Egypt jails man over spying for Israel
Iran Press TV
Sun Apr 19, 2015 6:3PM
An Egyptian court has sentenced a man to life in prison over spying for the Israeli regime in the Sinai Peninsula.
On Sunday, the court in North Sinai convicted Salamah Mohamed Suleiman of passing on information to Tel Aviv about the Egyptian security forces currently fighting against militant groups across the troubled peninsula.
Prosecutors say Suleiman received money and was also given a house in Israel in return for providing his Israeli handlers with information about Egyptian armed forces.
According to the prosecution, Suleiman illegally traveled to Israel five times in recent years to work out the details of his mission that intended to "harm Egypt's national interests."
The court further handed down life sentences in absentia to two Israeli accomplices, who were found guilty of serving as Suleiman's handlers. The three were also slapped with fines of 10,000 Egyptian pounds (about USD 1,130) each.
Sources say Suleiman had first made contact with the Israeli security services in 2011 and met the two Israeli handlers for several times over the past years.
On December 20, 2014, an Egyptian court sentenced a shipping services manager at the Suez Canal to 10 years in prison on charges of spying for the Israeli regime.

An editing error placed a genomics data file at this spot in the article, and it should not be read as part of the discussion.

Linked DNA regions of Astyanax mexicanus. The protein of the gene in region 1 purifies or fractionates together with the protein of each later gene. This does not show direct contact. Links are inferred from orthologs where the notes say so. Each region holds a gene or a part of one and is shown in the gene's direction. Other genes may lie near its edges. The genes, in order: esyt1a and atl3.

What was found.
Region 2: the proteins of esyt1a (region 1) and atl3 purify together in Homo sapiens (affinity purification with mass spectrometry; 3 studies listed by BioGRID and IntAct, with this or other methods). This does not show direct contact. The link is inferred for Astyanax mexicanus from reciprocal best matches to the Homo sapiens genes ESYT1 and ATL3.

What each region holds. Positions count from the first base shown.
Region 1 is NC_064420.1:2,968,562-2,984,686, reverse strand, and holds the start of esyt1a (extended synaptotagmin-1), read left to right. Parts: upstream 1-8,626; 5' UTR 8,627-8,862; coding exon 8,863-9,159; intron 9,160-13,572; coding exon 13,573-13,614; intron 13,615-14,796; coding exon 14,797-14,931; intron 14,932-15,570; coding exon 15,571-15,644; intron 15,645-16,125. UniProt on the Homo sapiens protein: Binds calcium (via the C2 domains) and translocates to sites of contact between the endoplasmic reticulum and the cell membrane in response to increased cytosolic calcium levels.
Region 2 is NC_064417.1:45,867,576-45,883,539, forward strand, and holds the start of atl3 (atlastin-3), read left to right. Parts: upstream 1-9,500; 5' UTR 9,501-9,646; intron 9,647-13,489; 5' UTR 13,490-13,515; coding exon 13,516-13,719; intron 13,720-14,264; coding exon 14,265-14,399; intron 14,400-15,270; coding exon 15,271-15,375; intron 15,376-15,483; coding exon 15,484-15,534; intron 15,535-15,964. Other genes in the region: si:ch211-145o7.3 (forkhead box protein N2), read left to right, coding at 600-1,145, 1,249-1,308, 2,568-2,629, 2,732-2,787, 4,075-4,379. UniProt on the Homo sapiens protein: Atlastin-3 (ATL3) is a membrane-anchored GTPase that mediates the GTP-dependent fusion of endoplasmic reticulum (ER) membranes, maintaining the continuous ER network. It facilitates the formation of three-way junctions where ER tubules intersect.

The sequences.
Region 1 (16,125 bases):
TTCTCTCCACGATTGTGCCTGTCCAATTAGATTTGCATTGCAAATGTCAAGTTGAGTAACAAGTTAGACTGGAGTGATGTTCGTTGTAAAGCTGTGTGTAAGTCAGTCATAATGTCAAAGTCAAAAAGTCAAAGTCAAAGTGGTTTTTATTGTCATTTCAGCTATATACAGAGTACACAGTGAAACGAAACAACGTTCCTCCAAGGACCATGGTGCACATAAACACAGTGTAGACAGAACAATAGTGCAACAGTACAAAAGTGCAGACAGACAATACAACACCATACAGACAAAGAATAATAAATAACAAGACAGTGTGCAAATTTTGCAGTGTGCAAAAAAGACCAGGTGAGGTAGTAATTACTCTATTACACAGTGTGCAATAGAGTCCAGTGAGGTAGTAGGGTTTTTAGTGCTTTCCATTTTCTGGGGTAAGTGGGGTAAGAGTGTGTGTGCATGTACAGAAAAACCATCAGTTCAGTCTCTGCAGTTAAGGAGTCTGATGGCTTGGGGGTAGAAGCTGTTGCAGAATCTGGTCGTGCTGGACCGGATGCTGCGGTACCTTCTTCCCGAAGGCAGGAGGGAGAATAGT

In June 2011, Egypt arrested Ilan Grapel, an American-Israeli, on charges of working for Israel's spy agency, Mossad, and sowing sectarian strife in the North African country. However, he was released four months later under a prisoner swap deal that saw Israel free 25 Egyptian prisoners.
Israel has long been accused of spying on the Egyptian armed forces operating in the Sinai Peninsula.
Egypt's Sinai is considered a safe haven for gunmen, who use the region as a base for their acts of terror.
Since the ouster of Mohamed Morsi, Egypt's former president, in July 2013, gunmen have launched terrorist attacks in Sinai, killing members of Egypt's security forces.
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